The Coon Rapids Fire Department recently took delivery of a new fire truck to replace its Fire Engine #1. The new truck comes with some recent advancements in emergency lights technology for improved safety.
“This will be a great piece of equipment to protect the community," said Nick House, Coon Rapids Fire Inspector.
This week, House, and other firefighters put the new Engine #1 advanced emergency lighting technology to the test, in the parking lot of the Coon Rapids Ice Center.
“With this system it can actually sync everything up so the lights are all flashing the same way,” House said. “Arrows sticks are flashing the same way to tell people that they have to move to the left, or move to the right.”
Coon Rapids Fire Engine #1 is the first fire truck in the United States to go into service with this new technology. In a demonstration that was being filmed by the Whelen Company, which created the new lighting technology, as the fire truck comes to a stop, alongside other emergency vehicles on-scene with the same system, it is the GPS technology that syncs them together through the atomic clock. According to Whelen rep., Bill Reeves, the emergency lighting system, called CORE, sets a new standard in safety.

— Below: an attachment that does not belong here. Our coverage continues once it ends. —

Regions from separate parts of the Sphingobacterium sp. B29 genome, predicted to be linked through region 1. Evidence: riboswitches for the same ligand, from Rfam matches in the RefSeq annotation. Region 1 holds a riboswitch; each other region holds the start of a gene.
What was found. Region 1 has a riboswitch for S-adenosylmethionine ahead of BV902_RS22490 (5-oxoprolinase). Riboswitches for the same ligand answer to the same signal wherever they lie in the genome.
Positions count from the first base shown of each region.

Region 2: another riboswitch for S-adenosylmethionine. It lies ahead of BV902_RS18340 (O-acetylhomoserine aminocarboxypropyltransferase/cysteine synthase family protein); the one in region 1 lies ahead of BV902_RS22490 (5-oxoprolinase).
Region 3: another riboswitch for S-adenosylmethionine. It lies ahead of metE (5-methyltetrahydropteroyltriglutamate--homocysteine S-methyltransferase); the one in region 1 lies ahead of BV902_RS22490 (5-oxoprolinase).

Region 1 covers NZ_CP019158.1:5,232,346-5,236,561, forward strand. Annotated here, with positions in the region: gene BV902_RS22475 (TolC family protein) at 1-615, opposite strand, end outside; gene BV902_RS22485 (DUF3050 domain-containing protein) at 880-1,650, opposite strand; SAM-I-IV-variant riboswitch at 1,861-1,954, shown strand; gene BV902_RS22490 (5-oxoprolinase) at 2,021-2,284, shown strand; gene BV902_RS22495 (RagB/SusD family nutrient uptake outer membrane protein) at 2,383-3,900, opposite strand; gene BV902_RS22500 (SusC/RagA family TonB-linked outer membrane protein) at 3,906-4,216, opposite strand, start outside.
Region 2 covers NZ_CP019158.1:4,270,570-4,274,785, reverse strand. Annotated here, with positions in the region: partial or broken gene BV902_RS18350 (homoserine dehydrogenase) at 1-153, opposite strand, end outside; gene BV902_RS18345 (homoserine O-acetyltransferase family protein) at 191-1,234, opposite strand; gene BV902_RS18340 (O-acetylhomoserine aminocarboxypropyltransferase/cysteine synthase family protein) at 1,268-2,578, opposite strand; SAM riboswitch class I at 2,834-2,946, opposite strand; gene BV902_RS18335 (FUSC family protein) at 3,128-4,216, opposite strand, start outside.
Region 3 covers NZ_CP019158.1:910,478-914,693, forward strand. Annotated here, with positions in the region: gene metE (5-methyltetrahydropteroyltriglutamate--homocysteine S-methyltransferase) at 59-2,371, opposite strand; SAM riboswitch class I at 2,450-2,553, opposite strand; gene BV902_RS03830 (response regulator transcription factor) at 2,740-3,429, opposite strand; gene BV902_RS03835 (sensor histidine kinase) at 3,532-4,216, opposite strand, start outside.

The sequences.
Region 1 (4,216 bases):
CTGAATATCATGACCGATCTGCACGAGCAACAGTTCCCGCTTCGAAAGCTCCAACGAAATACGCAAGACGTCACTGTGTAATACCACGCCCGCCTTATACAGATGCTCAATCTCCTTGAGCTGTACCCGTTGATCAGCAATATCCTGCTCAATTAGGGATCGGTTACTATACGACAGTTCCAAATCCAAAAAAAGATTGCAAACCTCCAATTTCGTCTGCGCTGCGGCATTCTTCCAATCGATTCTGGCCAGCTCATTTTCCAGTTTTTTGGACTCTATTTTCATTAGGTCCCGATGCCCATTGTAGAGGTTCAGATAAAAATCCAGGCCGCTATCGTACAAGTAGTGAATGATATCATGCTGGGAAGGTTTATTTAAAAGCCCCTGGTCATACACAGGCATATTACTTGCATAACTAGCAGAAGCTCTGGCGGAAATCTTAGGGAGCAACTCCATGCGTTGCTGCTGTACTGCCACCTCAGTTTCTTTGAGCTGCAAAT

“And the CORE System is an intelligent control system to provide scene management of lighting,” said Reeves. “It provide a safer environment for firefighters and the motoring public.”
The intensity of the lights can be dimmed when used at night.
“Being able to manage the light intensity, and syncing the vehicles, we get rid of the edge flash or that light blob as most people would see when they’re trying to get around an emergency vehicle at a scene.”
House says it can be programmed to a custom flash pattern, which best suits the needs of the fire department.
"By dimming the lights and by slowing them, it allows for the driver to look and not be blinded, not get scared that they have to go around the vehicle," said House.
Whelen provided $10,000 worth of gear for the new emergency lighting system. There will be one week of training for Coon Rapids firefighters, on the new truck, before Fire Engine 1 goes into service later this month.